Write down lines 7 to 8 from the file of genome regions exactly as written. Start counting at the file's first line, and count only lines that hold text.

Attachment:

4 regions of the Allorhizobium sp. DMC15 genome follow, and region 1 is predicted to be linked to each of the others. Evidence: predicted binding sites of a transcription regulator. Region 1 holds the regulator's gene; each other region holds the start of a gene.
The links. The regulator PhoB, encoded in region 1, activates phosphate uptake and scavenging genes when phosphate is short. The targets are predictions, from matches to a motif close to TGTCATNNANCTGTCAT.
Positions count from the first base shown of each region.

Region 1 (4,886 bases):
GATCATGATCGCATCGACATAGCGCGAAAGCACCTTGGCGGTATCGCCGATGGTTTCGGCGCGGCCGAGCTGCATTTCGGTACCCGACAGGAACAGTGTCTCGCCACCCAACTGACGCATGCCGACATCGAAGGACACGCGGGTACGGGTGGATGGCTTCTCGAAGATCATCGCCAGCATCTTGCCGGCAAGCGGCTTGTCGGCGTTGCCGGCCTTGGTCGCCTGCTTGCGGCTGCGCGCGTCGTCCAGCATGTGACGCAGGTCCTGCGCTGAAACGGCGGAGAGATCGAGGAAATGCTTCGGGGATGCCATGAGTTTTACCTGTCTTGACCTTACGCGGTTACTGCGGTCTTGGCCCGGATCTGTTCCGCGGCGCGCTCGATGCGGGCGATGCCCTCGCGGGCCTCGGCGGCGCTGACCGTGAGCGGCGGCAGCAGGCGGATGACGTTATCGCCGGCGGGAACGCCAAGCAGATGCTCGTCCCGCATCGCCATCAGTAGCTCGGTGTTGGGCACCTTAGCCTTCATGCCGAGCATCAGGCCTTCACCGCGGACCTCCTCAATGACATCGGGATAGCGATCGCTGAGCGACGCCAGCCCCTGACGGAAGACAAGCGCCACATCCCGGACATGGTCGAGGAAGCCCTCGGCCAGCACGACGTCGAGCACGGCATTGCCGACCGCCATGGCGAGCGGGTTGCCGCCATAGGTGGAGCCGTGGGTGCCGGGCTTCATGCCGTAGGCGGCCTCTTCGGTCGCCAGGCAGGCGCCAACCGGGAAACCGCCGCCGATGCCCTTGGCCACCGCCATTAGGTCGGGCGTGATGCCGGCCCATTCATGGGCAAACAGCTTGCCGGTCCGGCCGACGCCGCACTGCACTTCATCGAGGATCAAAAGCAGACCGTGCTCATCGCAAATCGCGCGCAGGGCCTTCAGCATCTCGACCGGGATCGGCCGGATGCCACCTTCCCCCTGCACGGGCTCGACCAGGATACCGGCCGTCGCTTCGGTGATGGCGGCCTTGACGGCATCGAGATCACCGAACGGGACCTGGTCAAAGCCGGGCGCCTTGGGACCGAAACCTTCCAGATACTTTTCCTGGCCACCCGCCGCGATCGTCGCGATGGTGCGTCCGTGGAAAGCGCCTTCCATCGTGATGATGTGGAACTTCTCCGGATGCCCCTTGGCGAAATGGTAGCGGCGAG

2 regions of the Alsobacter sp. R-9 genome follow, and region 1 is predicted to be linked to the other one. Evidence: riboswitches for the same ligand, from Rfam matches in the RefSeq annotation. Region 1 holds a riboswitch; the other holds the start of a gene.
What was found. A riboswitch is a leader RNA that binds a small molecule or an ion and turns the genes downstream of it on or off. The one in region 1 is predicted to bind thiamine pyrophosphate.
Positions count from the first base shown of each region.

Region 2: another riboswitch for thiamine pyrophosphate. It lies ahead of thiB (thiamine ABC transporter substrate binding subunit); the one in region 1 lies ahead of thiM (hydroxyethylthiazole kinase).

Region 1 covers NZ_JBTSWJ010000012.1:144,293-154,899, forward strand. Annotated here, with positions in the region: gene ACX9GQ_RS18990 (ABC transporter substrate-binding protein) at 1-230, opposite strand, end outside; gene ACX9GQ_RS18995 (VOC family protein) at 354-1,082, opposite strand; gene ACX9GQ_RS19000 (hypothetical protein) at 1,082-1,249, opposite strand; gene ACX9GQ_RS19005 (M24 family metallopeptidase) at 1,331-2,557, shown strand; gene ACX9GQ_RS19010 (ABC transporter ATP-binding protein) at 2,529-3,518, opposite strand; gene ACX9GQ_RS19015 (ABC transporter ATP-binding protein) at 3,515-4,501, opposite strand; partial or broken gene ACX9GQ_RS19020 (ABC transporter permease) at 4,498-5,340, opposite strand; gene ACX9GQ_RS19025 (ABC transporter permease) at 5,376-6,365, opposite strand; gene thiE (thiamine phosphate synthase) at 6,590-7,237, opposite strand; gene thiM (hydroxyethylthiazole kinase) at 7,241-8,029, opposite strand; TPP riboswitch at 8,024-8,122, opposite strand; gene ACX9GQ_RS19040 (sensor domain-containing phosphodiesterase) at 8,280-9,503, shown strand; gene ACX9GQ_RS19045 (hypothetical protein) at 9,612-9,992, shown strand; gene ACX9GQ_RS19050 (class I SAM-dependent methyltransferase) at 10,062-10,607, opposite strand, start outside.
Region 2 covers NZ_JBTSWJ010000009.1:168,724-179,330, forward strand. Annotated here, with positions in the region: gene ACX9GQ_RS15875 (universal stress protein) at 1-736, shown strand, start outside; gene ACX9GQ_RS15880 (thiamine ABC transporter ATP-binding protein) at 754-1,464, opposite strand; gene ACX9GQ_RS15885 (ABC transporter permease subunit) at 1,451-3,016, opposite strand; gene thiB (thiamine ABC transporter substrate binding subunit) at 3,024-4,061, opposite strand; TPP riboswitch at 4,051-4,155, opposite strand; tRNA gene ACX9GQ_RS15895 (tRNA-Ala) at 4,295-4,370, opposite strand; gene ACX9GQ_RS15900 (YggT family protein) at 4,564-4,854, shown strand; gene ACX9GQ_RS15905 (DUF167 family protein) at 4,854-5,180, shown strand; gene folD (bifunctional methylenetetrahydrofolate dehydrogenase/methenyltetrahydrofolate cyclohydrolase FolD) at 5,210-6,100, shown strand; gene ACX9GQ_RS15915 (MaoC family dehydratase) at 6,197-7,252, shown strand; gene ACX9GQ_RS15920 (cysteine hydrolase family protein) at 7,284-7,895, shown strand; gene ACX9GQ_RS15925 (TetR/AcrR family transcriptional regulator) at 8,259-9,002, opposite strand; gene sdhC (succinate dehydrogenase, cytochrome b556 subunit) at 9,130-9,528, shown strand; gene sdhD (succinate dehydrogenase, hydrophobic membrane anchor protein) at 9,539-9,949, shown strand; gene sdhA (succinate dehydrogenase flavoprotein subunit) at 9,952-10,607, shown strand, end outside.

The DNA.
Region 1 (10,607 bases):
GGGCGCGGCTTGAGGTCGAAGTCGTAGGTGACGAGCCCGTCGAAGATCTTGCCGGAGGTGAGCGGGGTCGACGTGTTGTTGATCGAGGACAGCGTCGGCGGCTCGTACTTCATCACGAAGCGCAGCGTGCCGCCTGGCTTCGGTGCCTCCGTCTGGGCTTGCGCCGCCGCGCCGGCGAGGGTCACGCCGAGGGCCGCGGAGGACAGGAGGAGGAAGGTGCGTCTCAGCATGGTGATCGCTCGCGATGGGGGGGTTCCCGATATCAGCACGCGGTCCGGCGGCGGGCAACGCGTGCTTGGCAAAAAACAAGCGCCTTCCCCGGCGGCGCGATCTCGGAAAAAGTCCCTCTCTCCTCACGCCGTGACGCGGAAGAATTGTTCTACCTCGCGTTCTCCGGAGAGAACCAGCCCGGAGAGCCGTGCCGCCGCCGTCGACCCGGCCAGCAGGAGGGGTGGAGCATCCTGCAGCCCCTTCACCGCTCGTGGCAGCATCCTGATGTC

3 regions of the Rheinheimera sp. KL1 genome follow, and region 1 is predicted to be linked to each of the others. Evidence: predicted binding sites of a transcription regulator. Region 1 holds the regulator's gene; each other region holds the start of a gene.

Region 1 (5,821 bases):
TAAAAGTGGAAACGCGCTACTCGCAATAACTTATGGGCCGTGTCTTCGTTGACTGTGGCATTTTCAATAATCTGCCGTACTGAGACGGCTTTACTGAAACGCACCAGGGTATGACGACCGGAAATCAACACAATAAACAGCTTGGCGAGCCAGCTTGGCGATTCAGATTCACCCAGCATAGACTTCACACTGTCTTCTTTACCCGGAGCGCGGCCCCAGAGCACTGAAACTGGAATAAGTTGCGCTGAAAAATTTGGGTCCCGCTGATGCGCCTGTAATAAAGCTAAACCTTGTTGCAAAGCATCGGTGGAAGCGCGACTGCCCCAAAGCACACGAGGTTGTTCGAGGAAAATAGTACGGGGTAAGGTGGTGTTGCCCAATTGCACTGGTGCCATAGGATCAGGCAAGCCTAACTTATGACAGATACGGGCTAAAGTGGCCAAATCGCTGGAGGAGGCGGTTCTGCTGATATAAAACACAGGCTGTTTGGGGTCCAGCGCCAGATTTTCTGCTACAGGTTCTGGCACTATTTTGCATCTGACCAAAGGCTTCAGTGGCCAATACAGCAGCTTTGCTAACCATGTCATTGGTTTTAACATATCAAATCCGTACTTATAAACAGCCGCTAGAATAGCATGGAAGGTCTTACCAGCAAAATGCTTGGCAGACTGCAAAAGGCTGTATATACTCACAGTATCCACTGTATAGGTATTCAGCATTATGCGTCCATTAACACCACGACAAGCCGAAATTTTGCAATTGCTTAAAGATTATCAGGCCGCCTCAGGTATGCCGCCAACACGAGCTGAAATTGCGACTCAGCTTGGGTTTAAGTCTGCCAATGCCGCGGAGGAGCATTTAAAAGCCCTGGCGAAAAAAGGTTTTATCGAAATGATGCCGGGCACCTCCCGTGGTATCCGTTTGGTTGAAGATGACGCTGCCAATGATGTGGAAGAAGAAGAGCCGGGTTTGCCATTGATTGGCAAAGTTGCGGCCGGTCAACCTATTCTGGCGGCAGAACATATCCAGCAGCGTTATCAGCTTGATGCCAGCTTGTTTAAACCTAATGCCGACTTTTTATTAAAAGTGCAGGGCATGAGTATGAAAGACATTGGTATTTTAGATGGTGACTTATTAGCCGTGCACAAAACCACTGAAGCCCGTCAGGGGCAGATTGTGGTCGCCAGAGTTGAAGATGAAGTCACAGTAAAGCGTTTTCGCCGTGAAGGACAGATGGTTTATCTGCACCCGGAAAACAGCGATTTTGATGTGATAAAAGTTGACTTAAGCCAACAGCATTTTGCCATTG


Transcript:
What was found. A riboswitch is a leader RNA that binds a small molecule or an ion and turns the genes downstream of it on or off. The one in region 1 is predicted to bind thiamine pyrophosphate.
Positions count from the first base shown of each region.